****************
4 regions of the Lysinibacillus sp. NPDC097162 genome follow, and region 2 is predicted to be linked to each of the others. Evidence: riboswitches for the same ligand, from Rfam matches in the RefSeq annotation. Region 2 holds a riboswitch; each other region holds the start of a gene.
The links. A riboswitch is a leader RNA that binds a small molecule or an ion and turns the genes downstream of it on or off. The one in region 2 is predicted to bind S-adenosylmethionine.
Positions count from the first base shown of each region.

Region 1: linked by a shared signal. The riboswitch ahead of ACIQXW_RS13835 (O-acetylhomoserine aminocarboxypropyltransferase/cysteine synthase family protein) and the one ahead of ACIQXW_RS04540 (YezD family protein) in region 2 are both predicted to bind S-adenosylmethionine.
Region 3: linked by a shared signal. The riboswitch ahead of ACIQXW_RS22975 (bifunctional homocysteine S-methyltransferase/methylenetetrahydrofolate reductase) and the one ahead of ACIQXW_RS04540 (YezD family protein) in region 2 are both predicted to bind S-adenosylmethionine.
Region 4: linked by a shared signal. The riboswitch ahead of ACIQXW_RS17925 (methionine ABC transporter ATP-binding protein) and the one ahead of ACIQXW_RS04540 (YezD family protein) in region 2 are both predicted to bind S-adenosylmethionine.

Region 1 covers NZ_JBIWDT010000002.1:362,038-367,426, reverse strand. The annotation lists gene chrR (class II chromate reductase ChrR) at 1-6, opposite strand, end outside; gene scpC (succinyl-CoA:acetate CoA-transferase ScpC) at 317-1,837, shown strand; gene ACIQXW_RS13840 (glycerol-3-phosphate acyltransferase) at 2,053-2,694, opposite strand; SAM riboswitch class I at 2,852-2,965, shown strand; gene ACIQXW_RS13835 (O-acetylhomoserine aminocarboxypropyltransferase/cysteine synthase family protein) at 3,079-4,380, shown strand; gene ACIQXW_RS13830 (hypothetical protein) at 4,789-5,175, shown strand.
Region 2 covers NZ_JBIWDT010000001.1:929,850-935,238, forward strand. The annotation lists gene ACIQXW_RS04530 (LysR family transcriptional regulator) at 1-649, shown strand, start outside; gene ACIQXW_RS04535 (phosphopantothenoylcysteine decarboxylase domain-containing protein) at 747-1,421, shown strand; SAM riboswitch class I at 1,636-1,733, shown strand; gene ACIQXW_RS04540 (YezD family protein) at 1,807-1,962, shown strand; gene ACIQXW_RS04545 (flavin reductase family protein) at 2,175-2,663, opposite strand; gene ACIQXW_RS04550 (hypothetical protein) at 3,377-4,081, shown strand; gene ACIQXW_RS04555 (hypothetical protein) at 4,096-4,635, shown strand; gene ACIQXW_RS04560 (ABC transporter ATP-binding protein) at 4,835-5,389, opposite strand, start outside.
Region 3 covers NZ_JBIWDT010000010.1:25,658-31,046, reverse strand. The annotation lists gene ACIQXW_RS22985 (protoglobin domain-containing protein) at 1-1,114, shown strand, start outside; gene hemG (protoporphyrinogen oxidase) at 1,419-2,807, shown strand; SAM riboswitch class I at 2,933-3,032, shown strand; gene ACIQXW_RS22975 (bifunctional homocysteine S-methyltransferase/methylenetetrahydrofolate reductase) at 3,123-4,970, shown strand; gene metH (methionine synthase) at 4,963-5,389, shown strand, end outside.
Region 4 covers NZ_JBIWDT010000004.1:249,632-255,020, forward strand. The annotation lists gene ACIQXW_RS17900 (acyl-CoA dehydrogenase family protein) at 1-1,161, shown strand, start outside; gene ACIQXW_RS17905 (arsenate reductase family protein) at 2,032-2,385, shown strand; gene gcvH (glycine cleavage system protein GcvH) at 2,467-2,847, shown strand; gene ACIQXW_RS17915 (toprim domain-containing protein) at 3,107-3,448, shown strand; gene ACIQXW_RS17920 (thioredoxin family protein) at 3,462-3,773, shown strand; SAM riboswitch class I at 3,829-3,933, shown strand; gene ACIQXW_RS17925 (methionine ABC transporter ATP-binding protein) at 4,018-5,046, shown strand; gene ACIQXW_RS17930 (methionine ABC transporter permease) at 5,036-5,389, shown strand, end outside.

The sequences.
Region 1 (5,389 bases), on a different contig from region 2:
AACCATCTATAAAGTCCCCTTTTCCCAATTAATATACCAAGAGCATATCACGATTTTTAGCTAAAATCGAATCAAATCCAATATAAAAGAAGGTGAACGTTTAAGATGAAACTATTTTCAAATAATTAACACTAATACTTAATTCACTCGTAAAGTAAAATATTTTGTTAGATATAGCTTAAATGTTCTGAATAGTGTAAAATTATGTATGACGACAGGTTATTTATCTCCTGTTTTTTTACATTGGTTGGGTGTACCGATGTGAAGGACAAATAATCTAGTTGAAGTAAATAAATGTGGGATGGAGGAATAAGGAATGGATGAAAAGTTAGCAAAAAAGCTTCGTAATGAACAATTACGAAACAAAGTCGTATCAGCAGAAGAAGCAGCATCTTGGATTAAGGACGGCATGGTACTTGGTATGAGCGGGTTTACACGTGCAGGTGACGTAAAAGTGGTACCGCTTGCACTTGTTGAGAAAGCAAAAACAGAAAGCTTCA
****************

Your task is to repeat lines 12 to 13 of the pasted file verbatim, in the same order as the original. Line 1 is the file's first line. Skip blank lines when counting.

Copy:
Region 1 (5,389 bases), on a different contig from region 2:
AACCATCTATAAAGTCCCCTTTTCCCAATTAATATACCAAGAGCATATCACGATTTTTAGCTAAAATCGAATCAAATCCAATATAAAAGAAGGTGAACGTTTAAGATGAAACTATTTTCAAATAATTAACACTAATACTTAATTCACTCGTAAAGTAAAATATTTTGTTAGATATAGCTTAAATGTTCTGAATAGTGTAAAATTATGTATGACGACAGGTTATTTATCTCCTGTTTTTTTACATTGGTTGGGTGTACCGATGTGAAGGACAAATAATCTAGTTGAAGTAAATAAATGTGGGATGGAGGAATAAGGAATGGATGAAAAGTTAGCAAAAAAGCTTCGTAATGAACAATTACGAAACAAAGTCGTATCAGCAGAAGAAGCAGCATCTTGGATTAAGGACGGCATGGTACTTGGTATGAGCGGGTTTACACGTGCAGGTGACGTAAAAGTGGTACCGCTTGCACTTGTTGAGAAAGCAAAAACAGAAAGCTTCA